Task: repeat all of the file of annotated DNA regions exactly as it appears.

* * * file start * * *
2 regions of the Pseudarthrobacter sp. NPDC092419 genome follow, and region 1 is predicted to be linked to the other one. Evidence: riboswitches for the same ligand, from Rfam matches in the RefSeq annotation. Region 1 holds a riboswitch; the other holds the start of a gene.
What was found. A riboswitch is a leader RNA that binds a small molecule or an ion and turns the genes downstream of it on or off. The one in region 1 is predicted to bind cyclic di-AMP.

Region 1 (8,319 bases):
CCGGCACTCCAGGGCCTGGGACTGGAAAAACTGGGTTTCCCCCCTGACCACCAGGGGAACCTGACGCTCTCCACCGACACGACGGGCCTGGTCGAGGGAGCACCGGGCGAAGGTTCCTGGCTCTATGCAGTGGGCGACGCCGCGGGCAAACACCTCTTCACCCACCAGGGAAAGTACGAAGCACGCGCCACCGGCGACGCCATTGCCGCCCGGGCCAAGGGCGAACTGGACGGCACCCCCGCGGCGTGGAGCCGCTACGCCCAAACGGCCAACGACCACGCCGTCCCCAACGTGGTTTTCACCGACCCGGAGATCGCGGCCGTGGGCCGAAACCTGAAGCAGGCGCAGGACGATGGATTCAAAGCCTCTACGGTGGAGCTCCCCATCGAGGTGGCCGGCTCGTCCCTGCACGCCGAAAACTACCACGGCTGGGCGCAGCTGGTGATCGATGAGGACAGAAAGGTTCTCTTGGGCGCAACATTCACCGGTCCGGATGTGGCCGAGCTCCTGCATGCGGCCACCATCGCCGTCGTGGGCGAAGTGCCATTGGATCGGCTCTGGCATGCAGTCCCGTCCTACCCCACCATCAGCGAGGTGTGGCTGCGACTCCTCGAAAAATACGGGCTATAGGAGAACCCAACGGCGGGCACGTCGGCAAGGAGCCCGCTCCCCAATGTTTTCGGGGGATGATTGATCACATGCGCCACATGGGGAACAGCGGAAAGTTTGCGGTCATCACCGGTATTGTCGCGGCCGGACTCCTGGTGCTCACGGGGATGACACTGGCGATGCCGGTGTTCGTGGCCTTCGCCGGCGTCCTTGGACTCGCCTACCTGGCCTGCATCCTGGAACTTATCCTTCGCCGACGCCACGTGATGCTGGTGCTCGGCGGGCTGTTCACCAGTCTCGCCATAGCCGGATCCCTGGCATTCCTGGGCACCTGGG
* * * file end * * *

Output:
2 regions of the Pseudarthrobacter sp. NPDC092419 genome follow, and region 1 is predicted to be linked to the other one. Evidence: riboswitches for the same ligand, from Rfam matches in the RefSeq annotation. Region 1 holds a riboswitch; the other holds the start of a gene.
What was found. A riboswitch is a leader RNA that binds a small molecule or an ion and turns the genes downstream of it on or off. The one in region 1 is predicted to bind cyclic di-AMP.

Region 1 (8,319 bases):
CCGGCACTCCAGGGCCTGGGACTGGAAAAACTGGGTTTCCCCCCTGACCACCAGGGGAACCTGACGCTCTCCACCGACACGACGGGCCTGGTCGAGGGAGCACCGGGCGAAGGTTCCTGGCTCTATGCAGTGGGCGACGCCGCGGGCAAACACCTCTTCACCCACCAGGGAAAGTACGAAGCACGCGCCACCGGCGACGCCATTGCCGCCCGGGCCAAGGGCGAACTGGACGGCACCCCCGCGGCGTGGAGCCGCTACGCCCAAACGGCCAACGACCACGCCGTCCCCAACGTGGTTTTCACCGACCCGGAGATCGCGGCCGTGGGCCGAAACCTGAAGCAGGCGCAGGACGATGGATTCAAAGCCTCTACGGTGGAGCTCCCCATCGAGGTGGCCGGCTCGTCCCTGCACGCCGAAAACTACCACGGCTGGGCGCAGCTGGTGATCGATGAGGACAGAAAGGTTCTCTTGGGCGCAACATTCACCGGTCCGGATGTGGCCGAGCTCCTGCATGCGGCCACCATCGCCGTCGTGGGCGAAGTGCCATTGGATCGGCTCTGGCATGCAGTCCCGTCCTACCCCACCATCAGCGAGGTGTGGCTGCGACTCCTCGAAAAATACGGGCTATAGGAGAACCCAACGGCGGGCACGTCGGCAAGGAGCCCGCTCCCCAATGTTTTCGGGGGATGATTGATCACATGCGCCACATGGGGAACAGCGGAAAGTTTGCGGTCATCACCGGTATTGTCGCGGCCGGACTCCTGGTGCTCACGGGGATGACACTGGCGATGCCGGTGTTCGTGGCCTTCGCCGGCGTCCTTGGACTCGCCTACCTGGCCTGCATCCTGGAACTTATCCTTCGCCGACGCCACGTGATGCTGGTGCTCGGCGGGCTGTTCACCAGTCTCGCCATAGCCGGATCCCTGGCATTCCTGGGCACCTGGG